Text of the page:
1. Hi Gilly, I’m sure she did miss her friend. This is an old Russian folk tale that reflects the harshness of life, especially for the peasant class–survival was dependent upon looking forward and being pragmatic; they probably couldn’t afford to be too sentimental. Thanks for the visit!

  8. What a wonderful story, Naomi. I had to laugh at the frogs because this morning, I was greeted by multiple baby tree frogs splattered all over our windows. They were so cute!

  9. Roy McCarthy says:

    That frog is doomed – better off heading hop-hop back to the swamp rather than a new adventure.

    1. Hi Roy, It’s quite possible that you’re right, but you never know. If my grandparents hadn’t decided to hop off from their Russian swamp to a new adventure in America, they’d all have been killed like all their relatives back in the Ukraine, who were murdered by the Nazis in World War Two. Thank you for stopping by–it’s always good to hear from you.

      1. Here in America, we are descended from the butter-churning resourceful frogs who kept moving and striving against all odds. I can relate to that story. What a great folktale.

      2. Thanks so much for the visit, and for adding to the conversation!

  10. Pat says:

    Great story with great photos to illustrate. I read it in my reader yesterday and then had the joy of reading it again today when it popped up in my e-mail.

    1. Thanks, Pat. It’s one that I keep in mind, and refer to in a pinch.

  11. Such a cute story, Naomi. 🙂

    1. Thank you, Sylvia!

  12. Miriam says:

    Such gorgeous images Naomi

    1. Thank you, Miriam!

  13. pattisj says:

    What a fun story. You are quite the storyteller, Naomi! I love the picture with the pitcher and blue flower.

    1. Thank you, Patti. I’ve been waiting for the time and the place to use that photo! So good to hear from you–I hope your summer is going well.

      1. pattisj says:

        All is well! Thanks, Naomi. Do you have any new adventures planned?

      2. Hi Patti, Glad you’re okay. We are going up to Alaska for a house-raising, and to Scotland this fall for an international storytelling festival. If our schedules allow, I’d like to visit the kids next spring, as they are going to be in Mongolia for the next ten months!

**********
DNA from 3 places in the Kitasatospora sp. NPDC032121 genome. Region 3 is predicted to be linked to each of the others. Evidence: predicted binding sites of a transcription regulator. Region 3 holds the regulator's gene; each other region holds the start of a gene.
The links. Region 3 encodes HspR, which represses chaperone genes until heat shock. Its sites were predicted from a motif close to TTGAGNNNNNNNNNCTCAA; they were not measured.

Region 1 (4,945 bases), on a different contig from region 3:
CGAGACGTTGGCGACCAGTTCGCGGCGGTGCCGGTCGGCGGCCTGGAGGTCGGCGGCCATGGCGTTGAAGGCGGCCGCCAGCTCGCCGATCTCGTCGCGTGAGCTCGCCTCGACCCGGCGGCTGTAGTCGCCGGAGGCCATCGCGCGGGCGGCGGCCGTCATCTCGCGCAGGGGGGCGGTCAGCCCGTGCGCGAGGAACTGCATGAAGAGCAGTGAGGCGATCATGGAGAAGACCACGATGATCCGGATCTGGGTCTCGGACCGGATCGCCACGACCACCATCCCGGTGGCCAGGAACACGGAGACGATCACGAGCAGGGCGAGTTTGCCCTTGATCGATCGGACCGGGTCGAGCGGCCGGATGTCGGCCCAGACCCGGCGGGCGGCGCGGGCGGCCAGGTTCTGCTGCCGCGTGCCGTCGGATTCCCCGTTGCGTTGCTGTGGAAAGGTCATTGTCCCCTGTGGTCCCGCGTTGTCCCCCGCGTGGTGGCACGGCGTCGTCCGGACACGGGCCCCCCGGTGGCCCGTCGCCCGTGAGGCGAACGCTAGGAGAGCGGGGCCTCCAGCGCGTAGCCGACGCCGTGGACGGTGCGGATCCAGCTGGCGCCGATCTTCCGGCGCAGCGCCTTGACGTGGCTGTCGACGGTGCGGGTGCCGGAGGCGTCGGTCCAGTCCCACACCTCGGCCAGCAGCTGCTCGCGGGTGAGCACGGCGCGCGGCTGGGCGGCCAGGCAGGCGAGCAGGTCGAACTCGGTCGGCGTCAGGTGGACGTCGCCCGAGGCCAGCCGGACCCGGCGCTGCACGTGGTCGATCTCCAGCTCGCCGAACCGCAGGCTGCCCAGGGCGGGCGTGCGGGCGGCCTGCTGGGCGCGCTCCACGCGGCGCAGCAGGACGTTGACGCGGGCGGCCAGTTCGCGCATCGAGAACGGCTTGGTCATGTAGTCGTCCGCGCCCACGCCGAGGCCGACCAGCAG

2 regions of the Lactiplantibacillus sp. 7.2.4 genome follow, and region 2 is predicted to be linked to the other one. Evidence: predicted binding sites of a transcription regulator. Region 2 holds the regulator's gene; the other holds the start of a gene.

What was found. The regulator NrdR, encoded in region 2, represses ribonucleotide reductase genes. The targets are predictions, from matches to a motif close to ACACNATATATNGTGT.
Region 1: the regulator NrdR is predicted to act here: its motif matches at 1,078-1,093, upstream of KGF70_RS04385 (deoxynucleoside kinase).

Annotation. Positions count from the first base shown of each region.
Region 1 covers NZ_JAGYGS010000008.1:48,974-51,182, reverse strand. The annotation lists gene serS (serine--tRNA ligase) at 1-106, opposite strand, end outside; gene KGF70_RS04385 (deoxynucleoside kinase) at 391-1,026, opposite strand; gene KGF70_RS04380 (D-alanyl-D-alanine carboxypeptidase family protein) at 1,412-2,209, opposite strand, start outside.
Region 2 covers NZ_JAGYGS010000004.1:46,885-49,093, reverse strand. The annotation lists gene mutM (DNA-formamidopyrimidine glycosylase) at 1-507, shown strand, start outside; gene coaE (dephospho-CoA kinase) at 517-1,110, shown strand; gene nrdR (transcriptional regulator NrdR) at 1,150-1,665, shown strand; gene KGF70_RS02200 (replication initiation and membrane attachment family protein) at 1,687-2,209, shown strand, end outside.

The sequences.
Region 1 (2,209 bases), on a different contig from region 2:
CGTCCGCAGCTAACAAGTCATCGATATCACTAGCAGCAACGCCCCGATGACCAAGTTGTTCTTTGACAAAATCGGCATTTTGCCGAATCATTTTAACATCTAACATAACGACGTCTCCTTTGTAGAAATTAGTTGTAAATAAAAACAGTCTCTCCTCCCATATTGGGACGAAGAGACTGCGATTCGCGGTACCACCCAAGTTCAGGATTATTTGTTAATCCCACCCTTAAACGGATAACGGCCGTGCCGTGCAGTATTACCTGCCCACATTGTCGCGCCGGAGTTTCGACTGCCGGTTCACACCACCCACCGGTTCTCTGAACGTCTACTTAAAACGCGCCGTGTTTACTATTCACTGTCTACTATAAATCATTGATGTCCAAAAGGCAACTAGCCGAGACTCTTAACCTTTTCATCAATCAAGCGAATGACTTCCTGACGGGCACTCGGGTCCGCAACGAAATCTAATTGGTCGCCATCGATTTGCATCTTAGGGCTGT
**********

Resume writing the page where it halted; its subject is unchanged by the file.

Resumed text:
3. pattisj says:

        Never a dull moment! I look forward to hearing all about it.

      4. Thanks, Patti. I hope your summer is a good one. I can’t believe August is already just around the corner!

      5. pattisj says:

        Same here, the year is going so fast.

  14. Millie Ho says:

    Great story, Naomi! The frog remind me to always keep trying, to never give up (even if the situation seems dire), because sometimes luck is on your side. Always admire your ability to tie words and images together to create a big impact. 🙂

    1. Thank you, Millie! Blogging has given me a wonderful outlet for combining my photography with my storytelling. I appreciate your visit–it’s always good to hear from you.

  15. Sarah Raplee says:

    What a charming story!

    1. Hi Sarah, Thanks so much for the visit, and the kind word. I hope you are well–I took a mosey over to your website, and it looks sharp. Wishing you continuing success with your writing!

  16. MickETalbot says:

    Reblogged this on My Garden Bio-Diversity and commented:
    Not a story I have heard of, loved it though. Reminded me of a toad I came across twice, initially sad, but it too, had a happy ending. I’ll write it up sometime soon.

    1. I love a happy ending! I look forward to hearing your story. Thanks so much for stopping by and sharing the story.

  17. I have never heard that story, glad the little frog didn’t give up 😊

  18. … but if you’re here instead – so be it. 🙂
    Kindness – Robert.

  19. Imelda says:

    Good for the little frog. 🙂 I liked the pictures that went with the story, too. 🙂